June 30, 2017: Seaver, Belinsky, Harvey and Me

By Joe Rini

It’s interesting how a post can evolve. In the wake of the Matt Harvey soap opera of earlier this season, I envisioned a humorous yet cautionary post comparing Harvey to the contrasting fortunes of a pitcher born in California who starred on the field in New York, Tom Seaver, and a Brooklyn born pitcher who flopped in Los Angeles but played the field  in 1960s Hollywood, Bo Belinsky.

Seaver started his career with 16 wins and a Rookie of the Year trophy on his mantelpiece in 1967 and ended it 20 years later with 311 wins and a plaque in Cooperstown. Belinsky blazed across the sky like a lightning bolt when he pitched a no-hitter one month into his career for the expansion team Los Angeles Angels in May 1961 but he gained greater renown for dating starlets and the Hollywood nightlife. One year after Seaver won a career high 25 wins in 1969, Belinsky finished his career with only three more wins for his entire career, 28, against 71 losses.

So the cautionary part of the tale was for me (like everyone else it seemed) to warn Matt Harvey about not squandering his gifts and the privilege of being a major league baseball player and to get serious about pitching again. Even his manager Terry Collins said that baseball needed to be Harvey’s priority again. But as I started drafting this post, the thought, “Who am I to judge?” gnawed at me.

I don’t know Matt Harvey personally. I remember crossing paths with him by the Mets dugout before a game in 2015 as he’s returned to the clubhouse and we exchanged hellos. As a call-up in August 2013, he autographed a baseball for my daughter and asked, “Pink?” as he saw the color of her highlighter. So based on my personal experience, he can be civil, he can recognize bright colors, and he hasn’t acted like a “jerk.”

I’ve never been AWOL from a job, so I can’t give Harvey a pass for that but I was also never a 28-year-old single athlete making $5 million a year living in New York City dating Sports Illustrated swimsuit models. I don’t know what it’s like to be young, single, and wealthy (or as my wife can attest, I also don’t know what it’s like to be old, married, and wealthy). I’d like to think I wouldn’t have acted like a jerk if I was in that position at 28. But maybe I would have.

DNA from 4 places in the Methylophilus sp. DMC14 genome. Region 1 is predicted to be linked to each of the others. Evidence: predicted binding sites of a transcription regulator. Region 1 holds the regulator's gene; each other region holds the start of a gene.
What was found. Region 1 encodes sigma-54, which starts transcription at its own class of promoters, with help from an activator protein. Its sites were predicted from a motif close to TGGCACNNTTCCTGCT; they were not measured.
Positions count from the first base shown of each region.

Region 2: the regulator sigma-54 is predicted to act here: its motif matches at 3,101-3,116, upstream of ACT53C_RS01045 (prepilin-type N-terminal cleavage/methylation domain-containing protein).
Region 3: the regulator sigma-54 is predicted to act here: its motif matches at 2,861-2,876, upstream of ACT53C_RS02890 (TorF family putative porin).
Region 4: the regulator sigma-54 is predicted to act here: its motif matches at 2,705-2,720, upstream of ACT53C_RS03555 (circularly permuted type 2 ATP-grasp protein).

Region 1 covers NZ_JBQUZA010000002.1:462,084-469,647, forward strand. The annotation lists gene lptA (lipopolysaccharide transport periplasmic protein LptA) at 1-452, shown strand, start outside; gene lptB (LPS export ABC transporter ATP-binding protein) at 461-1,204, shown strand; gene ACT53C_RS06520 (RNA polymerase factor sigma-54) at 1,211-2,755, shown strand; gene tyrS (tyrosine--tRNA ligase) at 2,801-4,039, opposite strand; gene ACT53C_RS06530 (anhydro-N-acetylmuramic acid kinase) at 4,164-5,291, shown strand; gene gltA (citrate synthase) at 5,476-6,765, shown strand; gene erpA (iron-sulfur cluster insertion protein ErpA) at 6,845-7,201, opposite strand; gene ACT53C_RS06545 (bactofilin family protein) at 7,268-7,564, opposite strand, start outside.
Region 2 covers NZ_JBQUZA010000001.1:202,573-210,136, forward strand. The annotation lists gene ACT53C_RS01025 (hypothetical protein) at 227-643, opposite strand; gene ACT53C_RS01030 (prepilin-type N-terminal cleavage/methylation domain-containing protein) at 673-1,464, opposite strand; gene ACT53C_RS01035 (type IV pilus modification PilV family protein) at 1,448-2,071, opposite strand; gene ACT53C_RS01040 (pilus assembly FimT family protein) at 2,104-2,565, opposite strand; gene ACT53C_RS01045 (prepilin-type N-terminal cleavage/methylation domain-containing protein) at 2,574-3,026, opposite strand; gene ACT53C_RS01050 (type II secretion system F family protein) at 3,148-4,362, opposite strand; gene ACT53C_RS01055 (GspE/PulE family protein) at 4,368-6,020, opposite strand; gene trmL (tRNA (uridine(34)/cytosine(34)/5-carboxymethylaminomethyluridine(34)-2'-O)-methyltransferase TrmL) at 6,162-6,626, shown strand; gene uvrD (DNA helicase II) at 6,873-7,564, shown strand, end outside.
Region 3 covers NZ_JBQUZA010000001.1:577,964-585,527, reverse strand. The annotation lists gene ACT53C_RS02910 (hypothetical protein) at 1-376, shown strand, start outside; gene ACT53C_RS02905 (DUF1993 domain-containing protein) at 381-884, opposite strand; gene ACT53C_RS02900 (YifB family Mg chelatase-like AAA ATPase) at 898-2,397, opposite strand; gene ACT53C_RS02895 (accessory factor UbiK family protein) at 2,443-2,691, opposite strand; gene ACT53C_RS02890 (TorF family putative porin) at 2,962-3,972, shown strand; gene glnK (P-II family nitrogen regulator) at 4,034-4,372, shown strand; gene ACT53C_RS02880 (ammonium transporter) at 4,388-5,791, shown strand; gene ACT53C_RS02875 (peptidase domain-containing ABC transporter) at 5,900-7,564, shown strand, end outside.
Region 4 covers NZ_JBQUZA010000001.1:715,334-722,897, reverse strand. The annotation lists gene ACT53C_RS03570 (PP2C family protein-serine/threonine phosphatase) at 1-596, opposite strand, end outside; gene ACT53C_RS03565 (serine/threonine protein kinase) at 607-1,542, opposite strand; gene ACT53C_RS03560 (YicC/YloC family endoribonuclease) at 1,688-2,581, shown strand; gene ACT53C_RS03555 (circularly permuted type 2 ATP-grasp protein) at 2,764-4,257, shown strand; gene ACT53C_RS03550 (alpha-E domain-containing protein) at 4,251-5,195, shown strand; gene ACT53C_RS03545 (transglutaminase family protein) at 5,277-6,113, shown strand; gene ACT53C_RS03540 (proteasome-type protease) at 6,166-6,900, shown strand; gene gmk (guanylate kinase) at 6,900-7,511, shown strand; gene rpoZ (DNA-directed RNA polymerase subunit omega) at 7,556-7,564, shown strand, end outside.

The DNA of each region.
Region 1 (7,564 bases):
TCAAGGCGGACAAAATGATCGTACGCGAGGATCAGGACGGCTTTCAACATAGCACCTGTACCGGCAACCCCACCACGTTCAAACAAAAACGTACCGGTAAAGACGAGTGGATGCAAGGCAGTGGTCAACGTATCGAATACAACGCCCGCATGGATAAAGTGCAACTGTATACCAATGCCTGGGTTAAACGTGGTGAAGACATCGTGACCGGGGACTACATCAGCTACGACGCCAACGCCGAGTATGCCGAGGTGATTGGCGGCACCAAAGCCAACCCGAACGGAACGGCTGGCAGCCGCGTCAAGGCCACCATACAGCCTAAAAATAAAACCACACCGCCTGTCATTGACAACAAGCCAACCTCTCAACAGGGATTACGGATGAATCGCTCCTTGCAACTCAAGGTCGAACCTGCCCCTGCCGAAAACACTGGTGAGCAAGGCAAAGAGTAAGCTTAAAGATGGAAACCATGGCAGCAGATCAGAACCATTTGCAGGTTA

He tried coming back from a second major injury this year and unlike his triumphant return from Tommy John surgery in 2015, the recovery from TOS surgery has been more difficult. Maybe he came back too soon.

There are worse problems in the world but maybe it isn’t easy to go from being the “Dark Knight” and the next Tom Seaver to being a punching bag on the mound and a punchline off it. About 20 years ago, I was in a community theater production of a “Death of a Salesman,” by Arthur Miller, and among the many memorable lines from that play, I always remember the final scene at the gravesite with Charley telling Biff and Happy about the travails of their salesman  father, Willy Loman as he said, “He’s a man way out there in the blue, riding on a smile and a shoeshine. And when they start not smiling back — that’s an earthquake. And then you get yourself a couple of spots on your hat, and you’re finished.”

I don’t think Matt Harvey’s finished but he appears to have a lot of hurdles, physical and otherwise, to clear. Like any of us with problems,  Harvey needs to get to the root of them for his own well-being whether or not he ever becomes the “Dark Knight” again.